This course won’t waste your time with long hours of video, or long pages of theory that you will never use in practice. We will instead focus on learning just enough theory to solve some exercises. Once you are done with the exercises, you can check the reference solutions, and conclude some lessons. In fact, some of the theory are sometimes placed in the reference solutions.

If you like this article, check out the course here.

In my last article, I gave you six exercises. In this article, you can check the reference solutions.

`for-of`

loop?let message = 'ok'; let messageIterator = message[Symbol.iterator](); messageIterator.next(); for ( let item of messageIterator ) { console.log( item ); }

Therefore, in the

`for-of`

loop, the remaining `k`

letter is printed out.let getCountdownIterator = // Your code comes here console.log( [ ...getCountdownIterator() ] ); > [9, 8, 7, 6, 5, 4, 3, 2, 1]

let getCountdownIterator = function *() { let i = 10; while( i > 1 ) { yield --i; } } console.log( [ ...getCountdownIterator() ] ); > [9, 8, 7, 6, 5, 4, 3, 2, 1]

The generator function yields the numbers

`9`

to `1`

. The spread (`...`

) operator consumes all values. Then the generator function returns `undefined`

, ending the iteration process.let todoList = { todoItems: [], addItem( description ) { this.todoItems.push( { description, done: false } ); return this; }, crossOutItem( index ) { if ( index < this.todoItems.length ) { this.todoItems[index].done = true; } return this; } }; todoList.addItem( 'task 1' ).addItem( 'task 2' ).crossOutItem( 0 ); let iterableTodoList = // ???; for ( let item of iterableTodoList ) { console.log( item ); } // Without your code, you get the following error: // Uncaught TypeError: todoList[Symbol.iterator] is not a function

We could use well known symbols to make *todoList* iterable. We can add a

`*[Symbol.iterator]`

generator function that yields the elements of the array. This will make the `todoList`

object iterable, yielding the elements of `todoItems`

one by one.let todoList = { todoItems: [], *[Symbol.iterator]() { yield* this.todoItems; } addItem( description ) { this.todoItems.push( { description, done: false } ); return this; }, crossOutItem( index ) { if ( index < this.todoItems.length ) { this.todoItems[index].done = true; } return this; } }; let iterableTodoList = todoList;

let todoList = { todoItems: [], addItem( description ) { this.todoItems.push( { description, done: false } ); return this; }, crossOutItem( index ) { if ( index < this.todoItems.length ) { this.todoItems[index].done = true; } return this; } }; todoList.addItem( 'task 1' ).addItem( 'task 2' ).crossOutItem( 0 ); let todoListGenerator = function *() { yield* todoList.todoItems; } let iterableTodoList = todoListGenerator();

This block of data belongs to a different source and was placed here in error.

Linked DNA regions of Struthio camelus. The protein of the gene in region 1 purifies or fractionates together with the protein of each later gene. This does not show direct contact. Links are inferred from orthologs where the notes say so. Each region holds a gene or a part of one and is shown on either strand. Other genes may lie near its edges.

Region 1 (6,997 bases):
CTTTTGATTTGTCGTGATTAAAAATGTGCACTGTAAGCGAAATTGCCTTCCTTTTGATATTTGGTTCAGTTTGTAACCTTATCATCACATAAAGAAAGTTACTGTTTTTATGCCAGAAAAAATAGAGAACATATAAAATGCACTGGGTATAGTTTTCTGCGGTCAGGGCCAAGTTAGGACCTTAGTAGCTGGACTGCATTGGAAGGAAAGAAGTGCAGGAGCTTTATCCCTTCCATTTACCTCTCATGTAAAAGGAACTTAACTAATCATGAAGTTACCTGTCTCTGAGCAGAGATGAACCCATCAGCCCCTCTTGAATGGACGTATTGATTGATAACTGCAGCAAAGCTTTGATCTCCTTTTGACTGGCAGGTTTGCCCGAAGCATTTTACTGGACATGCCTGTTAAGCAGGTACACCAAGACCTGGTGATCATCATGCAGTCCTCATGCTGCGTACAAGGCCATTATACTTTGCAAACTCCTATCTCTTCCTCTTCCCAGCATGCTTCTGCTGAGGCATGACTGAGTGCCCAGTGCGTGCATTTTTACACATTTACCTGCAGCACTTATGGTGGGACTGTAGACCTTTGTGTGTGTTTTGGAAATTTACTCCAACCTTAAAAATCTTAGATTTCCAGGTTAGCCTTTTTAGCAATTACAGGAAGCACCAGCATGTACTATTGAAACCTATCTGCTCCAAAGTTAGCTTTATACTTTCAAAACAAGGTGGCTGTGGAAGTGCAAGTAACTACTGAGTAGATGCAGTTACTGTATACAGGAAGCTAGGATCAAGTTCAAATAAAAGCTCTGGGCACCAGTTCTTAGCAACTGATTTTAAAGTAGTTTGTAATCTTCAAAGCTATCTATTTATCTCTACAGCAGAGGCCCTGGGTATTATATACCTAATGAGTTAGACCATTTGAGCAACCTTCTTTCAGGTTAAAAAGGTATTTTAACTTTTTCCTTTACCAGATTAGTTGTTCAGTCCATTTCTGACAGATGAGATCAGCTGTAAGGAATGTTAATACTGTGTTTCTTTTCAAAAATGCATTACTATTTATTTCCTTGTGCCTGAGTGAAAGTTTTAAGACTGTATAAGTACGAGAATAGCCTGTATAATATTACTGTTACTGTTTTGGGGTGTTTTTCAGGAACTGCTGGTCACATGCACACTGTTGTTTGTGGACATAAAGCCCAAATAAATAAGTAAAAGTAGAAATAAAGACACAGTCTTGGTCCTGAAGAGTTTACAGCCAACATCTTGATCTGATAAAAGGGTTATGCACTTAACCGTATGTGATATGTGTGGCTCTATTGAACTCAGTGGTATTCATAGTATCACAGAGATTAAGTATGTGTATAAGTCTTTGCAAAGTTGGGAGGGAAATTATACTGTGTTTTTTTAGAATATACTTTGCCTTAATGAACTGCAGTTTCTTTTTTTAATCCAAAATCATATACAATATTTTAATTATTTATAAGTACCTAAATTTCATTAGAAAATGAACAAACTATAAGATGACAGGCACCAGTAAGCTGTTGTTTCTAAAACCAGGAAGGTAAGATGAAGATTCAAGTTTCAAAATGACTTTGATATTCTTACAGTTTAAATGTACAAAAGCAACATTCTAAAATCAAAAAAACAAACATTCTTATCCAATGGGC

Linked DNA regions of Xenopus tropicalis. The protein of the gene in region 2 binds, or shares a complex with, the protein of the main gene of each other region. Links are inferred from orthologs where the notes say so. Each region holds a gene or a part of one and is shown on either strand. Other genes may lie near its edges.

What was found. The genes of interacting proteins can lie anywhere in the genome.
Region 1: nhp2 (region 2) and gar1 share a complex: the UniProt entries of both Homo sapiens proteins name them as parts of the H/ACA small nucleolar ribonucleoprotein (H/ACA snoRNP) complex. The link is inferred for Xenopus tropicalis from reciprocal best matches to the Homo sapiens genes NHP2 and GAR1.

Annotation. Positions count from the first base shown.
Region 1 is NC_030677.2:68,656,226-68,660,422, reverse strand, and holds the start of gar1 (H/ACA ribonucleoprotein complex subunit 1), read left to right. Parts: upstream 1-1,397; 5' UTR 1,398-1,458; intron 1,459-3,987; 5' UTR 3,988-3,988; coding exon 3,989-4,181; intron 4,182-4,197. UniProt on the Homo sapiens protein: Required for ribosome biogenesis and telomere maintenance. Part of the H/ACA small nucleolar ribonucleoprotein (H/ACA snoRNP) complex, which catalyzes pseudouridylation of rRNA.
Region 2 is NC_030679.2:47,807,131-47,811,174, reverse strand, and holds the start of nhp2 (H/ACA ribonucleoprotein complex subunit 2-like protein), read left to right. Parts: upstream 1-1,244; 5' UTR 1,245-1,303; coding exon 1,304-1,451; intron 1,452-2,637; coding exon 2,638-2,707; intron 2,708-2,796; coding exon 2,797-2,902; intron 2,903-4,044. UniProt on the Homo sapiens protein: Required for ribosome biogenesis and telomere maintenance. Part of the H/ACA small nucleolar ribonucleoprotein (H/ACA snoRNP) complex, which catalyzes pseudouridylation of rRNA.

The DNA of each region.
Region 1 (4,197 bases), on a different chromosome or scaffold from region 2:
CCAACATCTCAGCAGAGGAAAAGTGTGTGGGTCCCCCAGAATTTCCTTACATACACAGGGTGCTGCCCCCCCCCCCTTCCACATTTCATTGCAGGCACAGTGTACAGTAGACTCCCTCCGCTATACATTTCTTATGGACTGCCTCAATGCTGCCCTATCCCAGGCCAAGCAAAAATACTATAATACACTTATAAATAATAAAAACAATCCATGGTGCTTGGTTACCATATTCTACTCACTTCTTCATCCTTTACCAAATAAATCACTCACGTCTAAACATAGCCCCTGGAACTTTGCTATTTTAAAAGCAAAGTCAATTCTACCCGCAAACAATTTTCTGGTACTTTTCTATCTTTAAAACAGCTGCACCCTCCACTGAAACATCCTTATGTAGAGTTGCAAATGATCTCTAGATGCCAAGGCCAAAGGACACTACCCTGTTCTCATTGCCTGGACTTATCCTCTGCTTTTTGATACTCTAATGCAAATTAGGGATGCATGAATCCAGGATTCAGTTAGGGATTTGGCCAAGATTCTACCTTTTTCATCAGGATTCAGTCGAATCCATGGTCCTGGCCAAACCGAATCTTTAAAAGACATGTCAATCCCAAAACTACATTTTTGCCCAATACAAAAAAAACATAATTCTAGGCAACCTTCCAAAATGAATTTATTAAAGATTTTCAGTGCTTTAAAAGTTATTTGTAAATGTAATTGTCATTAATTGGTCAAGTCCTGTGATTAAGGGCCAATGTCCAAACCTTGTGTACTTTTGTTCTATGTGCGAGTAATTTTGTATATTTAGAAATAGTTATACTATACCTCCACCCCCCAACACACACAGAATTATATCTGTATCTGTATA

The first solution reads a bit like a hack. The second solution looks cleaner even if you have to type more characters.

let errorDemo = function *() { yield 1; throw 'Error yielding the next result'; yield 2; } let it = errorDemo(); // Execute one statement at a time to avoid // skipping lines after the first thrown error. console.log( it.next() ); console.log( it.next() ); console.log( [...errorDemo()] ); for ( let element of errorDemo() ) { console.log( element ); }

console.log( it.next() ); > Object {value: 1, done: false} console.log( it.next() ); > Uncaught Error yielding the next result console.log( [...errorDemo()] ); > Uncaught Error yielding the next result for ( let element of errorDemo() ) { console.log( element ); } > Object {value: 1, done: false} > Uncaught Error yielding the next result

We created three iterables in total:

`it`

, one in the statement in the spread operator, and one in the `for-of`

loop.In the example with the

`next`

calls, the second call results in a thrown error.In the spread operator example, the expression cannot be evaluated, because an error is thrown.

In the

`for-of`

example, the first element is printed out, then the error stopped the execution of the loop.The Fibonacci sequence is defined as follows:

`fib( 0 ) = 0`

`fib( 1 ) = 1`

- for
`n > 1`

,`fib( n ) = fib( n - 1 ) + fib( n - 2 )`

function *fibonacci() { let a = 0, b = 1; yield a; yield b; while( true ) { [a, b] = [b, a+b]; yield b; } }

Note that you only want to get the

`next()`

element of an infinite sequence. Executing `[...fibonacci()]`

will skyrocket your CPU usage, speed up your CPU fan, and then crash your browser.`filter`

generator function. Filter the elements of the Fibonacci sequence by keeping the even values only.function *filter( iterable, filterFunction ) { // insert code here }

function *filter( iterable, filterFunction ) { for( let element of iterable ) { if ( filterFunction( element ) ) yield element; } } let evenFibonacci = filter( fibonacci(), x => x%2 === 0 );

Notice how easy it is to combine generators and lazily evaluate them.

evenFibonacci.next() > {value: 0, done: false} evenFibonacci.next() > {value: 2, done: false} evenFibonacci.next() > {value: 8, done: false} evenFibonacci.next() > {value: 34, done: false} evenFibonacci.next() > {value: 144, done: false}

Lazy evaluation is essential when we work on a large set of data. For instance, if you have 1000 accounts, chances are that you don’t want to transform all of them if you just want to render the first ten on screen. This is when lazy evaluation comes into play.

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